The massive asteroid that is thought to have wiped out the dinosaurs was one of the most significant events in Earth's history, and without it there's a really good chance humans might never have existed at all. With that in mind, it's hard to imagine how the space rock's impact could have been even more devastating than scientists have assumed, but new research suggests exactly that, and paints an even more dire picture of what life was like on Earth in the years that followed.
Results of the study, which focused largely on the impact of the asteroid itself and the amount of various gasses that were ejected during the event, was published in Geophysical Research Letters.
To get an idea of just how dramatic the climate shift would have been in the days, months, and years following the impact, scientists have relied on computer models of the collision. The data comes from knowledge of the impact site, which is now the Chicxulub crater located near the tip of the Yucatan Peninsula in present day Mexico.
Previous computer models of the asteroid strike were not as refined as the new version, which takes into account the speed of the gasses that were released. The velocity at which the various material was sent skyward has a huge impact on whether or not it was able to enter the atmosphere and affect the climate on a longer scale. The antiquated models simply assumed all gas that was ejected made it into the atmosphere, which doesn't appear to have been the case.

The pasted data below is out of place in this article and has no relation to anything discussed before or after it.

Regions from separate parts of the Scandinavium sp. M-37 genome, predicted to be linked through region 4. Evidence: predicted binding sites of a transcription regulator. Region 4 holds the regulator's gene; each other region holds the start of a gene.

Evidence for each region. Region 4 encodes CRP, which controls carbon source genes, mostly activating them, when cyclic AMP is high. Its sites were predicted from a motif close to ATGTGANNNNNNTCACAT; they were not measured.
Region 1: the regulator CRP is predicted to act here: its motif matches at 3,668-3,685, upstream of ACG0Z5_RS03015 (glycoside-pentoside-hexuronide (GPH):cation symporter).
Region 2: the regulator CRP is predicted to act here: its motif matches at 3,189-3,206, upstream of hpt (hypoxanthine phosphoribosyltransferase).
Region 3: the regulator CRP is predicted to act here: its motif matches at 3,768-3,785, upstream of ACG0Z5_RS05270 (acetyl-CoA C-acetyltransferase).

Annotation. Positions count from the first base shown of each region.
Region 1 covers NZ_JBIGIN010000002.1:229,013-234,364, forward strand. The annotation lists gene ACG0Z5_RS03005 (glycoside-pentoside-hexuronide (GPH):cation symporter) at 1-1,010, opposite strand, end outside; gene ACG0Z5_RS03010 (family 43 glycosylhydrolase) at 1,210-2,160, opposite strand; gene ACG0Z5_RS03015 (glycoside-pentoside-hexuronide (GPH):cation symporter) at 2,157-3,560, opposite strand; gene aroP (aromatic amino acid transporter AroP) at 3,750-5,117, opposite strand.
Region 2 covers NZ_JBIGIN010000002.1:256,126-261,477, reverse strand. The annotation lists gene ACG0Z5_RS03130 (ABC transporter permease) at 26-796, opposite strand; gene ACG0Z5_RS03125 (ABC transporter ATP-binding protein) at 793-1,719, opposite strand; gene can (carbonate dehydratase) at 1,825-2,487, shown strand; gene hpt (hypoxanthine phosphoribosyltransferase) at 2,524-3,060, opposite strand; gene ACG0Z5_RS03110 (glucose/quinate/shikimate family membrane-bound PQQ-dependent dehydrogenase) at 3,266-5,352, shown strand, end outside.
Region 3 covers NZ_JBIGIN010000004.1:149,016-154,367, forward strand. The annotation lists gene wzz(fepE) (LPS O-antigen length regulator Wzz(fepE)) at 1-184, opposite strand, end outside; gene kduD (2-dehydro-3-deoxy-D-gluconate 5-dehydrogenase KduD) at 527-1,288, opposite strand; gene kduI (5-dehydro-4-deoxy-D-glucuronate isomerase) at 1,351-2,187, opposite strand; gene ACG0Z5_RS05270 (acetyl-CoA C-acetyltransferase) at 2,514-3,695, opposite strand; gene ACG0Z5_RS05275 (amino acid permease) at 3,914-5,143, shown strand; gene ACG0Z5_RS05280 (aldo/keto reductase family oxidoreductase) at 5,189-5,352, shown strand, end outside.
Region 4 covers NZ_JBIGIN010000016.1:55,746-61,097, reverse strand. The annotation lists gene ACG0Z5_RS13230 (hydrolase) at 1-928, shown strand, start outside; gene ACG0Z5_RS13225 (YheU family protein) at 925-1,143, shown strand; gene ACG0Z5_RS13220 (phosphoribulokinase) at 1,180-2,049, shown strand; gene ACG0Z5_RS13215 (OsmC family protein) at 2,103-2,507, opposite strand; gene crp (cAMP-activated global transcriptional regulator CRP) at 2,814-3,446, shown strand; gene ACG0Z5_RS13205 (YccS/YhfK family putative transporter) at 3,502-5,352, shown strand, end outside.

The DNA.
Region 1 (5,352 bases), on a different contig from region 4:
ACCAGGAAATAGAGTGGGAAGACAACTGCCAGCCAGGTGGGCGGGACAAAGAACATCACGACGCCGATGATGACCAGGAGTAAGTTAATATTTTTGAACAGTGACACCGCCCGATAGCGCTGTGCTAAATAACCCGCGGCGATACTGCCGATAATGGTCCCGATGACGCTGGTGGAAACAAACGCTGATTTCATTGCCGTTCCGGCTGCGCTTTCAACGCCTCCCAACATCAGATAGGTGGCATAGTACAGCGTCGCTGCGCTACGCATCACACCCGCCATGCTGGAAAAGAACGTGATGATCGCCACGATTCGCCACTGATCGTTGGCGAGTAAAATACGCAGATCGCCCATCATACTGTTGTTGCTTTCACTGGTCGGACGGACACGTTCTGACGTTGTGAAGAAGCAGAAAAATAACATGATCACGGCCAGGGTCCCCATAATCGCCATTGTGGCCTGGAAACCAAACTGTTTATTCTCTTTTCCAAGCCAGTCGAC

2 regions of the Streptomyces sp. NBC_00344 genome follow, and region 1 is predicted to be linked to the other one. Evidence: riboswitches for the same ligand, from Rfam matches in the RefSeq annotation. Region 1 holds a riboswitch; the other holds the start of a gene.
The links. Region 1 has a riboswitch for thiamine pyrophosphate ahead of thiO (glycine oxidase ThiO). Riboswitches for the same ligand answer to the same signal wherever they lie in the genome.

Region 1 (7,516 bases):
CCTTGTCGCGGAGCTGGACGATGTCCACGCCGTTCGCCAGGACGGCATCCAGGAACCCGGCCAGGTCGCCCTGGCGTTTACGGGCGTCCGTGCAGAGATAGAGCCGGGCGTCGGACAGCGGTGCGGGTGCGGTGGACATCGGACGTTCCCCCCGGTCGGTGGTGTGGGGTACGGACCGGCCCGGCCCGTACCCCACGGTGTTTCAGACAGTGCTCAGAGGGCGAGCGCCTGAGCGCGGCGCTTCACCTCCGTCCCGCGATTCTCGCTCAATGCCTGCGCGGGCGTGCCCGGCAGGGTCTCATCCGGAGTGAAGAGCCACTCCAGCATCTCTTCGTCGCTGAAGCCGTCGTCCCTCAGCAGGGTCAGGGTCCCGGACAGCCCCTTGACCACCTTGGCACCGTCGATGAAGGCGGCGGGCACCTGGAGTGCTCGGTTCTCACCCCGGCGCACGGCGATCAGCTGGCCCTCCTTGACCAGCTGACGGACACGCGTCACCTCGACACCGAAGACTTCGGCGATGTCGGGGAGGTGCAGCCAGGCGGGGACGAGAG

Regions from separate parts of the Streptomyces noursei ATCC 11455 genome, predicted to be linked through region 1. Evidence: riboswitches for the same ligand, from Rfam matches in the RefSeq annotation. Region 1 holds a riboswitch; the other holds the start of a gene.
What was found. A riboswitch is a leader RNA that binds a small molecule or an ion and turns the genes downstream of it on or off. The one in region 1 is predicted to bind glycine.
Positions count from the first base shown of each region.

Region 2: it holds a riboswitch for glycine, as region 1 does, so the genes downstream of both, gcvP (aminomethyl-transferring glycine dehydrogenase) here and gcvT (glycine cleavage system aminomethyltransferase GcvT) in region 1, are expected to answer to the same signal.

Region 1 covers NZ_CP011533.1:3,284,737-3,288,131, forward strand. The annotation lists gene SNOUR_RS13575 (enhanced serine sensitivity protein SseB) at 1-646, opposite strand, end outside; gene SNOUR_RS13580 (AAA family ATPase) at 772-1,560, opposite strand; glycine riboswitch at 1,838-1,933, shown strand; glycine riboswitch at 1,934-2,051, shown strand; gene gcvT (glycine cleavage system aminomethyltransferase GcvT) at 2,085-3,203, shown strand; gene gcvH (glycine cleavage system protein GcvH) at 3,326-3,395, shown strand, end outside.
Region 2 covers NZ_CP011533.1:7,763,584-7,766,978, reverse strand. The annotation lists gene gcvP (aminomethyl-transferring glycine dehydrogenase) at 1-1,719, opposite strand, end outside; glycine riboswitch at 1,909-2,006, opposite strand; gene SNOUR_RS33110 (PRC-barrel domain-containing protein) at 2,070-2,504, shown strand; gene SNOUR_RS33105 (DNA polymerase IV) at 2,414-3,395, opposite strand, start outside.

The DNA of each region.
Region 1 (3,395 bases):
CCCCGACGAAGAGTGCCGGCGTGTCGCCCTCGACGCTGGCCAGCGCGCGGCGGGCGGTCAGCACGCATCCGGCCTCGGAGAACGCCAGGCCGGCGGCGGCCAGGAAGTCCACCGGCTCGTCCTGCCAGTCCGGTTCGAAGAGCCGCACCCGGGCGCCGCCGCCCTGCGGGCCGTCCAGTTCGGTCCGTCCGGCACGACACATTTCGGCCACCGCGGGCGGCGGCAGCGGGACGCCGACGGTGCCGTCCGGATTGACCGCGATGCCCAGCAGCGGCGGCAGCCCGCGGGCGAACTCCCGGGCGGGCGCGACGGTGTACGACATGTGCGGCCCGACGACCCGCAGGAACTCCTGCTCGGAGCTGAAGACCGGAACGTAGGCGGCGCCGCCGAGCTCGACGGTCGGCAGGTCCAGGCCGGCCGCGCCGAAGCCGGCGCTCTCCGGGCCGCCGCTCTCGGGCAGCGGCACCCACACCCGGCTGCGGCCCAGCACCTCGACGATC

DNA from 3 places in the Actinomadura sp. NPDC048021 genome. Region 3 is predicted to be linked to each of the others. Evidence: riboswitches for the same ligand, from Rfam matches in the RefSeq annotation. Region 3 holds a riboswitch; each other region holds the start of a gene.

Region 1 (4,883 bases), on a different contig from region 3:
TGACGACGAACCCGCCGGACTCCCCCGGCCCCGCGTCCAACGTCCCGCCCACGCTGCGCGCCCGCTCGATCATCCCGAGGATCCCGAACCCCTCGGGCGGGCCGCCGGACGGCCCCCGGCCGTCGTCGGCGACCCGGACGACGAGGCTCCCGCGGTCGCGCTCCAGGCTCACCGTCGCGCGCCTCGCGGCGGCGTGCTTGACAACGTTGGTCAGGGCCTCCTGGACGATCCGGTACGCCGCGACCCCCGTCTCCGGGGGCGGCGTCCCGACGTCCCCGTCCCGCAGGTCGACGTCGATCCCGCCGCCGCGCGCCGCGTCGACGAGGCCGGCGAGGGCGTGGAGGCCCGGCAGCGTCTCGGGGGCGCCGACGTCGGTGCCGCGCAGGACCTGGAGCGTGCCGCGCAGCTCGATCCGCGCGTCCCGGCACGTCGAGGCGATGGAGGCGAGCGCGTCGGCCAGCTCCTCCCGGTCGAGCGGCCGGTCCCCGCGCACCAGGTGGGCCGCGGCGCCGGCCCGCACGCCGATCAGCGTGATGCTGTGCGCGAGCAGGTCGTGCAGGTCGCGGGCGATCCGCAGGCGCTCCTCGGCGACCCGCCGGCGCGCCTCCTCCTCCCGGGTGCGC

According to this newest round of data, the impact would have released significantly more sulfur gas than previously though, by a factor of three, which would have had a devastating effect on Earth's temperatures. Previous estimates suggested the planet's temperature plummeted by as much as 47 degrees Fahrenheit, which would have spelled doom for many, many species, but this new study hints that it might have been even colder than that.
It's terrifying to consider what would happen to humanity if such an event were to take place today, and we've been incredibly fortunate to not have a repeat thus far, but we can never be certain what the future holds.